This week in book-related infographics: Electric Literature has recommendations for summer reading, organized by location and required concentration level. Going to Italy? Try A Room with a View. Craving a tropical get-away? Read The Beach, obviously.
Out this week is Russian author Vladimir Sorokin's Day of the Oprichnik. Coinciding with that release, NYRB Classics is putting out Sorokin's Ice Trilogy. Georges Perec's The Art of Asking Your Boss for a Raise is now on shelves, as is Stewart O'Nan's Emily, Alone, in which he revisits the Maxwell family from his 2002 book Wish You Were Here.
“‘I can hold my own in the bedroom and the boardroom,’ she said to no one, and to everyone. ‘You should never underestimate me.’ She took off her blonde ponytail and shook her hair loose; there was another blonde ponytail underneath it.” There’s no better time than now to revisit Mallory Ortberg’s classic, unbelievably funny piece “A Day in the Life of an Empowered Female Heroine” from The Toast.
Everyone should read this extremely important interview with Matt Gallagher and Phil Klay, two talented writers who are also veterans of the Iraq war. Klay won the National Book Award in 2014 for his collection Redeployment–even Obama loved it. From drone strikes to PTSD to finding purpose after war, this interview covers a lot of bases. Phil Klay's Year in Reading from 2014 is a little dated but worth a look.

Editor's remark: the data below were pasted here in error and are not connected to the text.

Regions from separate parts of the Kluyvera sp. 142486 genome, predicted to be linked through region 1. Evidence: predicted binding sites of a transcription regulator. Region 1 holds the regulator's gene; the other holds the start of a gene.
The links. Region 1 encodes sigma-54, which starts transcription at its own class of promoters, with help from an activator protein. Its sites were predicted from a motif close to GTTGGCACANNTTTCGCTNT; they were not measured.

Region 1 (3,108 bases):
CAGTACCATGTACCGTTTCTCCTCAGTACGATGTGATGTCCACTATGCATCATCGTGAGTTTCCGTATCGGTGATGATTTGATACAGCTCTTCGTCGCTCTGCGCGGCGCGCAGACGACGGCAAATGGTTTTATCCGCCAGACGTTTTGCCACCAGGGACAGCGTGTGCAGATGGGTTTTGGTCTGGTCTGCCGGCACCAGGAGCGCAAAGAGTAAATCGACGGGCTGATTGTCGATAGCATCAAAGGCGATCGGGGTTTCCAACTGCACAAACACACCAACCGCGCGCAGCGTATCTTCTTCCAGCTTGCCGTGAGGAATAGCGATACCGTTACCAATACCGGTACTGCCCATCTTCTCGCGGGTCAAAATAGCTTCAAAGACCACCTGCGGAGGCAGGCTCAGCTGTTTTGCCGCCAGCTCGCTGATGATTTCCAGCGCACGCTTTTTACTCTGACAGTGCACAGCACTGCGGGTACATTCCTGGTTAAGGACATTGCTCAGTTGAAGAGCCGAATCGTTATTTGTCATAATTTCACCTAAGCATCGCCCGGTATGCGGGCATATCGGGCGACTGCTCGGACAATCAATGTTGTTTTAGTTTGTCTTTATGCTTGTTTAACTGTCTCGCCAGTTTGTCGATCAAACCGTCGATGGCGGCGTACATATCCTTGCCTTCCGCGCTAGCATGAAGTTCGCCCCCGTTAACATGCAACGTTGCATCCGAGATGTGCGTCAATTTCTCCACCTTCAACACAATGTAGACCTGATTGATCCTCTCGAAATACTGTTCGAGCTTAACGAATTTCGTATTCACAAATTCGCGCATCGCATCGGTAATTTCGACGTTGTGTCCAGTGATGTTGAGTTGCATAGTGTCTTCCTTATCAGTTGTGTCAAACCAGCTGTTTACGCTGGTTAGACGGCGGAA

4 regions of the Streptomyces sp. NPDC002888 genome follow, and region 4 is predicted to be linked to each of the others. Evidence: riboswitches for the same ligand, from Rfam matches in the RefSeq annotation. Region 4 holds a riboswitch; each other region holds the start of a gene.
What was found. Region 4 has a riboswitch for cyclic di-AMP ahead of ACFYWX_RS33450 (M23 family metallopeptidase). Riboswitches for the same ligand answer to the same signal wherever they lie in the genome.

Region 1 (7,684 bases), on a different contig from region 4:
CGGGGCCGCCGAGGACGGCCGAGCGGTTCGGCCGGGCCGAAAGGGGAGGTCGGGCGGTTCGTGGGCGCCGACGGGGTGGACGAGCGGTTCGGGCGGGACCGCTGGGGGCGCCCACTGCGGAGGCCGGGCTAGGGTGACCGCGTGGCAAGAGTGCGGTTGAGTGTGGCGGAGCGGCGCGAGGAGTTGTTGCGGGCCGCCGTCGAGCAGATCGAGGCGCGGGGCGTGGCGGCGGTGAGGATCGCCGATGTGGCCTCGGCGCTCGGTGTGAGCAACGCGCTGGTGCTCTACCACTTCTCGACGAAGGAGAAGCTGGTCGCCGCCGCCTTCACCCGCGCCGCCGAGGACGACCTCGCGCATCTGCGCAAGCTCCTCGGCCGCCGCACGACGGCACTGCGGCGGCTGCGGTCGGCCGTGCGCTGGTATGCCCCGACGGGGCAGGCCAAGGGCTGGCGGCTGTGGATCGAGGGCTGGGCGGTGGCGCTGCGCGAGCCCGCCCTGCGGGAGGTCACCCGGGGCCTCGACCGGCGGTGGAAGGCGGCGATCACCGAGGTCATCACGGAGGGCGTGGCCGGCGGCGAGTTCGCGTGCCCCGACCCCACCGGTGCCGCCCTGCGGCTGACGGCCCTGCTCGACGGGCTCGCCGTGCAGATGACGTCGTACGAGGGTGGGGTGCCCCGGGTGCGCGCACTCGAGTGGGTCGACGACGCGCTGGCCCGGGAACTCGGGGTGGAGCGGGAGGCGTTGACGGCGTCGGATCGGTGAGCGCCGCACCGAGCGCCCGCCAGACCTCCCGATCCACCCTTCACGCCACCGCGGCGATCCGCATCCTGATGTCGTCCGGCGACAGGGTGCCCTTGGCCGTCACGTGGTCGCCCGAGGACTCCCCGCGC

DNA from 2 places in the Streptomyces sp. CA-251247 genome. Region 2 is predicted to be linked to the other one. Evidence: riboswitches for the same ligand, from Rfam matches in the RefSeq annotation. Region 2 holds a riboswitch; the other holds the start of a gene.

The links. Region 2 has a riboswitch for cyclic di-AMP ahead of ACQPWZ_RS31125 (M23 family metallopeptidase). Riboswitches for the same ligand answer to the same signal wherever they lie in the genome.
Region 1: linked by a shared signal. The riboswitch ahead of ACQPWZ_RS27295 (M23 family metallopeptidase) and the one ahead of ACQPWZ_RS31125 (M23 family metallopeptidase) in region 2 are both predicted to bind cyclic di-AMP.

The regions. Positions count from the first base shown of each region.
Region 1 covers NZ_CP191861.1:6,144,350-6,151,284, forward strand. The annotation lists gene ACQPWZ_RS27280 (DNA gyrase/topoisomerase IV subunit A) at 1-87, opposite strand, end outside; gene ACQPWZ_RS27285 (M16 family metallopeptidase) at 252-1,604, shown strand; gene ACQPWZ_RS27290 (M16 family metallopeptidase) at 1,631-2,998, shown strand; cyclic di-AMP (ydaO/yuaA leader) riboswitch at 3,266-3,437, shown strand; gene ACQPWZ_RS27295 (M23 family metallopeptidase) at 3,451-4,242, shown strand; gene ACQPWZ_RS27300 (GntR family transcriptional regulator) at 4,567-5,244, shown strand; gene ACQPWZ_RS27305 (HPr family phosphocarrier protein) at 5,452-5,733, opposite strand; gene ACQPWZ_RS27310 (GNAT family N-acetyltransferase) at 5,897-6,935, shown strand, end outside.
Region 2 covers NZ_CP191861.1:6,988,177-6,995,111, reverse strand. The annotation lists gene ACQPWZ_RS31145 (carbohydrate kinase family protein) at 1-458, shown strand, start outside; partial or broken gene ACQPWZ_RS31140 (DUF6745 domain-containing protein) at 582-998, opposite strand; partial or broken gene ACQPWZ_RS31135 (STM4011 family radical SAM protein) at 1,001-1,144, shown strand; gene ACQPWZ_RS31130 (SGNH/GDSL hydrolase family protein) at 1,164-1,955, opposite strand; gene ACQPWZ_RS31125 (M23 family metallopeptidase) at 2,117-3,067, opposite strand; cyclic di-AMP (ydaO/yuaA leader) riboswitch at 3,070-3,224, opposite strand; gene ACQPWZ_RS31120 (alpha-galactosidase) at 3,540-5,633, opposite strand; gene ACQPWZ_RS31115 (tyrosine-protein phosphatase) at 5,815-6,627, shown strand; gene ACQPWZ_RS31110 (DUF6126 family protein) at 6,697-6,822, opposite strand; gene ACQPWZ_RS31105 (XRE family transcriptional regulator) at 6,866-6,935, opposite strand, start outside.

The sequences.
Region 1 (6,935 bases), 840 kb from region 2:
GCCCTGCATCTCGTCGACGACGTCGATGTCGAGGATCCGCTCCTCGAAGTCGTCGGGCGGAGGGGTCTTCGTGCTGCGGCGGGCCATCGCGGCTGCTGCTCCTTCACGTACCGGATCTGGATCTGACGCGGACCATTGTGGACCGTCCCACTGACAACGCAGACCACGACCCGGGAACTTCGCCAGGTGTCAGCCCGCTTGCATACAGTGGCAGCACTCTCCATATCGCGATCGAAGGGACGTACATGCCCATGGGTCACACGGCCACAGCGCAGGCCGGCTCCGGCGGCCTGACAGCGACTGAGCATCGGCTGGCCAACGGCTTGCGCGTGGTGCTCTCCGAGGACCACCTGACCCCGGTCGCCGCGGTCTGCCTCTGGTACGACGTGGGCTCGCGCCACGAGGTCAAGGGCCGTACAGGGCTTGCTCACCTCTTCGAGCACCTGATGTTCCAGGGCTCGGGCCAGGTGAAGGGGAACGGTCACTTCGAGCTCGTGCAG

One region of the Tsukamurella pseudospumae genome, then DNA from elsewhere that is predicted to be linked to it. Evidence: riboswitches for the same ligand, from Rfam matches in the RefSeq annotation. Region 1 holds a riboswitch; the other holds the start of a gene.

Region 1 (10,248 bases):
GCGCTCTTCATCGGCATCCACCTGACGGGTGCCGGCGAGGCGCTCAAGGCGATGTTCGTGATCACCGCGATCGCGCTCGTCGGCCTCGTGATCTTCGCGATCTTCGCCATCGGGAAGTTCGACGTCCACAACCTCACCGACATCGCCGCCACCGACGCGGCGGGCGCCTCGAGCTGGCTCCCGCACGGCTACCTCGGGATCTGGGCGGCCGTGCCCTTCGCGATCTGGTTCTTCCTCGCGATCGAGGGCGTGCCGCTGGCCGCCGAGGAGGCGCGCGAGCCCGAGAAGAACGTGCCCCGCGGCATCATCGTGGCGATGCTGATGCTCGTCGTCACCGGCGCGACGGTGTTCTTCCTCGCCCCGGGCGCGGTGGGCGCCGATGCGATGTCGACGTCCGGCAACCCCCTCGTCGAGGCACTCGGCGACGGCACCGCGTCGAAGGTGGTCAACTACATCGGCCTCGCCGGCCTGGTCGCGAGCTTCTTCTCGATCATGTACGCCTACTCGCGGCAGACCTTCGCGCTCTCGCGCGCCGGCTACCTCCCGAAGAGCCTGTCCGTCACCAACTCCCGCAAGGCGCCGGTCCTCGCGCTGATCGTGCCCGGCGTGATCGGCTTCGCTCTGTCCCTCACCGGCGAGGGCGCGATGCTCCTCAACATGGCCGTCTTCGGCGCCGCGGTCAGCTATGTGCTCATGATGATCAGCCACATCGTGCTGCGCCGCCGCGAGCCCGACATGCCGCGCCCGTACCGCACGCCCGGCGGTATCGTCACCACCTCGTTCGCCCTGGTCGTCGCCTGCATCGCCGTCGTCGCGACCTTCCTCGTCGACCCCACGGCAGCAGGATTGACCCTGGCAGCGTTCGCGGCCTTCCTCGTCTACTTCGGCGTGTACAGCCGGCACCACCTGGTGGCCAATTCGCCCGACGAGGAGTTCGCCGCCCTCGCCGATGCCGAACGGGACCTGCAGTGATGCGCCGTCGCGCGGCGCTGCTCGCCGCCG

Last November, the University of Southern California announced that it would stop offering a Masters in Professional Writing, ending a program that counts Richard Yates and Hubert Selby, Jr. among its faculty alumni. At The Nervous Breakdown, Aram Saroyan (son of William) looks back on his time as an instructor.
Great posts over at Sarah's blog and at M.J. Rose's about where books sell the most copies (think Wal Mart) and why Amazon rankings don't mean much in the way of book sales. (via Tingle Alley)They've announced the nominees for the Quills Awards - an attempt to build a book-focused version of the typical, bloated TV awards show. The nominees seem to be stale mix of award-winners and nominees (NBA, Pulitzer, etc.) from the last 18 months and middlebrow bestsellers that aren't particularily literary, but aren't outright trash either. Will anybody watch this? I mean, I like books, but yawn.For the last two weeks, Harry Potter #6 has "been the top-seller in every single one of The Book Standard's 99 local-area charts. But this week, a glimmer of hope appeared for other authors, as The Book Standard charts registered a change - one single change." How a "conservative talk-radio personality" unseated Harry Potter in the Bristol-Kingsport-Johnson City, Tennessee, area.Godzilla pauses for a moment before his rampage. Click it. It's funny.
“On the surface ‘The Lady with the Little Dog’ is a love story,” writes Elliott Holt in a blog post for The Missouri Review. “[It’s] a romantic one at that, but it’s also about the tension between the person we show the world and the one we keep to ourselves. The older I get, the more the story resonates with me.”